The milk production forecasts for 2019 and 2020 are reduced from last month on expectations of a smaller dairy herd and slower growth in milk per cow. For 2019, the fat basis import forecast is raised from last month on strong demand for imported butter, while the fat basis export forecast is reduced slightly. The skim-solid basis import forecast for 2019 is raised on higher imports of milk protein concentrates and other dairy products. The 2019 skim-solids basis export forecast is reduced primarily on weaker-than-expected sales of nonfat dry milk (NDM). For 2020, the fat basis import forecast is raised on continued strong import demand for butter, while the fat basis export forecast is reduced on slowing sales of butterfat. The skim-solids basis import forecast for 2020 is raised, but the export forecast is lowered on expected continued weak demand for NDM and increased global competition.
Planning for Profitability program for farmers and agribusinesses
One-day program will focus on planning ahead while facing shrinking margins in production agriculture
ORANGE CITY, Iowa – Iowa State University (ISU) Extension and Outreach invites local farmers and agribusiness professionals to attend a free one-day Planning for Profitability workshop in either Rock Rapids or Decorah.
Planning for Profitability in a Changing Dairy Industry will focus on options to increase profitability when facing shrinking margins; risk management strategies and how they can benefit dairy operations; changes and requirements that ag lenders may be asking for when reviewing loan requests; and a review of the milk market. Continue reading “Planning For Profitability Program Set for Aug. 1 in Rock Rapids”
Due to recent declines in milk cow numbers, relatively high slaughter levels, and higher expected feed prices, milk production forecasts have been lowered for 2019 and 2020 in the USDA June World Agricultural Outlook. Dairy exports were relatively weak in April, and export forecasts have been lowered for both 2019 and 2020. The all-milk price forecast for 2019 is $18.00 per cwt, 5 cents lower than last month’s forecast. The all-milk price forecast for 2020 is $18.90 per cwt, 10 cents higher than last month’s forecast.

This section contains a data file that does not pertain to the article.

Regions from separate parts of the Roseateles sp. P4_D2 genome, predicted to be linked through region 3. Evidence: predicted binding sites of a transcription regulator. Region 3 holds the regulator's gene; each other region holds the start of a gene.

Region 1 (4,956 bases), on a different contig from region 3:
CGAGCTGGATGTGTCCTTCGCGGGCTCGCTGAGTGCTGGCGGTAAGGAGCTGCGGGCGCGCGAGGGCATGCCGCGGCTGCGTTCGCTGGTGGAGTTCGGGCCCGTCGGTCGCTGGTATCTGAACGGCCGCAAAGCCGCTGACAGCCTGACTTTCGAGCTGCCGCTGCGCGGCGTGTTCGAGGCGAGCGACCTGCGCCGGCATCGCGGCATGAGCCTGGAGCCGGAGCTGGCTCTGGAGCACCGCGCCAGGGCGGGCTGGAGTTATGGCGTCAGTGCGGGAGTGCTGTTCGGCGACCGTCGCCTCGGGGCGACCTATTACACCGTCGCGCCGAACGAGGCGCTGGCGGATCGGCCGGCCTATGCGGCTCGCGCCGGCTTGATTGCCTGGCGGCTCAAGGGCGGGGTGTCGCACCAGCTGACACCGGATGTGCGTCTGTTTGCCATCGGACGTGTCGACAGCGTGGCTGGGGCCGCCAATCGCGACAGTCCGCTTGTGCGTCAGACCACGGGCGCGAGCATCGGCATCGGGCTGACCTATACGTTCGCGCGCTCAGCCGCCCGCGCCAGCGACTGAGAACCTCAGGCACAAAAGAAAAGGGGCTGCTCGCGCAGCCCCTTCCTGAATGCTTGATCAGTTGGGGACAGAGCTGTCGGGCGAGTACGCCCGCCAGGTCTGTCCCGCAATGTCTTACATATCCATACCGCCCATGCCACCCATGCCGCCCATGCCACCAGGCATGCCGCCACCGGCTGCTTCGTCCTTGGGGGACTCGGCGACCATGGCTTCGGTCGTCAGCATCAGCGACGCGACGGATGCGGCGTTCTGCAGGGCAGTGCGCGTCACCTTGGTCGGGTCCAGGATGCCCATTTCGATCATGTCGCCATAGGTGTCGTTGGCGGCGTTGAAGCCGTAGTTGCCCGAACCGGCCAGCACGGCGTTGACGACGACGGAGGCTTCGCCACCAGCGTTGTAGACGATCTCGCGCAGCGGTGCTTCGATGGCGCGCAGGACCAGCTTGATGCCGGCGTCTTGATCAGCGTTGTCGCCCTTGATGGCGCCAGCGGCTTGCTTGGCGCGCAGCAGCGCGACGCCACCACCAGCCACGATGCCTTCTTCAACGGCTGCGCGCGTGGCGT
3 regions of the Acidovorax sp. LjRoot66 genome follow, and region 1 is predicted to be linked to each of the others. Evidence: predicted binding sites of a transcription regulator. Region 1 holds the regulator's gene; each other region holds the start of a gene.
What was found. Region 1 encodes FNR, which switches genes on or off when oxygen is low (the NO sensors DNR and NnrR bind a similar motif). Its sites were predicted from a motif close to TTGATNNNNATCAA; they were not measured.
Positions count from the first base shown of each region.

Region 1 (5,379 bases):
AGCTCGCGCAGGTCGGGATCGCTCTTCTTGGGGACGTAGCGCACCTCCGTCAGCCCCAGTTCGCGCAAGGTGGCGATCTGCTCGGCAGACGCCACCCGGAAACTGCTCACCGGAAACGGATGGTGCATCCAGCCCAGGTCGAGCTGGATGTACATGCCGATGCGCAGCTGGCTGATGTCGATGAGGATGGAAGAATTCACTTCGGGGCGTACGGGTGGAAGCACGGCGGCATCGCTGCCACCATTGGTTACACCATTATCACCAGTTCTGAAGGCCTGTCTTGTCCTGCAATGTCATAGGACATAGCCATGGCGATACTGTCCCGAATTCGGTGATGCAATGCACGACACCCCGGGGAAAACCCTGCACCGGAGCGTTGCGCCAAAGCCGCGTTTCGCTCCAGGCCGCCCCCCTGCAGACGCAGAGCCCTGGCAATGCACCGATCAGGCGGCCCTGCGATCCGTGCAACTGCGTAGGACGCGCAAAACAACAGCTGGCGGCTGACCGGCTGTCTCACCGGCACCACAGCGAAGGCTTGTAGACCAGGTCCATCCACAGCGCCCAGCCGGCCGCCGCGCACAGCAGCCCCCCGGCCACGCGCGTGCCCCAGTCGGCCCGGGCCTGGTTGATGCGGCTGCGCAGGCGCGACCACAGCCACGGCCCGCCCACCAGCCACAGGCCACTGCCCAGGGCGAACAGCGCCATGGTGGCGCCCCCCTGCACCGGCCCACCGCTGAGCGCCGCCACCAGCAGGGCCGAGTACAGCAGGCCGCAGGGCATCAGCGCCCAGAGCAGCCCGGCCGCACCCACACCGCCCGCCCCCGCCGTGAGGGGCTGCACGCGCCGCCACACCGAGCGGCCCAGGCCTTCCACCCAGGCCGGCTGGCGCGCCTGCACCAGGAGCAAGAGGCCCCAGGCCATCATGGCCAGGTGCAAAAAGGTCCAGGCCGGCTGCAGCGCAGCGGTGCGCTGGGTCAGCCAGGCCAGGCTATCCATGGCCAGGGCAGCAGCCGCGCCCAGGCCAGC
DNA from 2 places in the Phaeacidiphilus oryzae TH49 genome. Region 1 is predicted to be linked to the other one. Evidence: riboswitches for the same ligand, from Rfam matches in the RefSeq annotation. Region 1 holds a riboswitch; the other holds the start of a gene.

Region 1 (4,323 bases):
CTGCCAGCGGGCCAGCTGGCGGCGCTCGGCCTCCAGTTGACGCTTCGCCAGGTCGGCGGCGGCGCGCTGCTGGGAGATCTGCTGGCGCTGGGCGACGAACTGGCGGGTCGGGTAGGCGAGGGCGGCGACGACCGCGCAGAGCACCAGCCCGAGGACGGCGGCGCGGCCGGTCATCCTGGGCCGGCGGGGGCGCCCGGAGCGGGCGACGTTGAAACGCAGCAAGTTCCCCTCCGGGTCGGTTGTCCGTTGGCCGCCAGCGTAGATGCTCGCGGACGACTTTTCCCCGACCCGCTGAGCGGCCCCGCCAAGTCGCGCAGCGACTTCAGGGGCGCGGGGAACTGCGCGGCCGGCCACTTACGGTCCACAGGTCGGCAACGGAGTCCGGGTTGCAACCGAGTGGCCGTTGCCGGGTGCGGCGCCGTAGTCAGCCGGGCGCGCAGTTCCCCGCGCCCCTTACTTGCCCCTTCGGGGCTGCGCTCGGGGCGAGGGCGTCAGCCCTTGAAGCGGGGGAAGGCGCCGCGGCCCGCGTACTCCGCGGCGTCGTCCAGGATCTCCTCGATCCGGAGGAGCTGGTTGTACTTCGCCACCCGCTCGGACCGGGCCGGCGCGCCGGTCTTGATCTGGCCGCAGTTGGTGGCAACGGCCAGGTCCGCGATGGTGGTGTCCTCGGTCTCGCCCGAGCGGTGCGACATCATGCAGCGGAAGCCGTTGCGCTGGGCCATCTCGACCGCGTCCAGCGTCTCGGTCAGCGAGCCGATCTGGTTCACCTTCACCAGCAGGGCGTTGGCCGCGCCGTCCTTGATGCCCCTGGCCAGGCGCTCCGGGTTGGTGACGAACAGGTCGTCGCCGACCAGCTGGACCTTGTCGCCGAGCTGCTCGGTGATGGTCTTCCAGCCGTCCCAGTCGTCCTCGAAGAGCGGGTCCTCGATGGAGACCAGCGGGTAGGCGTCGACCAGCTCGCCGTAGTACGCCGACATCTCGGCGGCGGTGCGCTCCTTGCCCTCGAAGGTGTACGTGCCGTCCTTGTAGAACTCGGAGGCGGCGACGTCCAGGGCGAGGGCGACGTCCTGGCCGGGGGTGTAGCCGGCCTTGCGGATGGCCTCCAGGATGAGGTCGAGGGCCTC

If only it were that easy. For many years the dairy industry has struggled with an imbalanced market- more production than domestic consumption- and generally that was a world-wide dilemma. Because milk in fluid form is highly perishable, different then corn or soy that can be stored for years, it has to be manufactured into a more stable product. Cheese, butter and powders gave a much longer shelf-life, and were put into storage by the ton.
The May 10 World Agricultural Supply and Demand Estimate report has milk production for 2020 forecast higher than 2019. Dairy herds are expected to begin to expand as producers respond to higher milk prices and lower feed costs. Milk per cow is expected to continue increasing, and the forecast also reflects the one extra day due to leap year.
A webinar will be hosted by I-29 Moo University at 12 noon on Friday, May 17 to review the Dairy Revenue Protection program and the Dairy Margin Coverage program. Presenters will included Marin Bozic, Assistant Professor in Dairy Foods Marketing Economics, University of Minnesota plus Josh Newton and Cassandra Monger, Compeer.
The monthly dairy outlook with Mark Stephenson and Bob Cropp is available Here
The milk production forecast for 2019 is lowered from last month as higher milk cow numbers are more than offset by lower expected growth in milk per cow for the year. The 2019 fat basis import forecast is unchanged from last month, but the export forecast is lowered on slower expected shipments of butterfat products and whey products.
For 2019, The March 8 World Agricultural Supply and Demand Estimates lowered the milk production forecast on smaller expected dairy cow numbers.
February report with Bob Cropp and Mark Stephenson can be seen here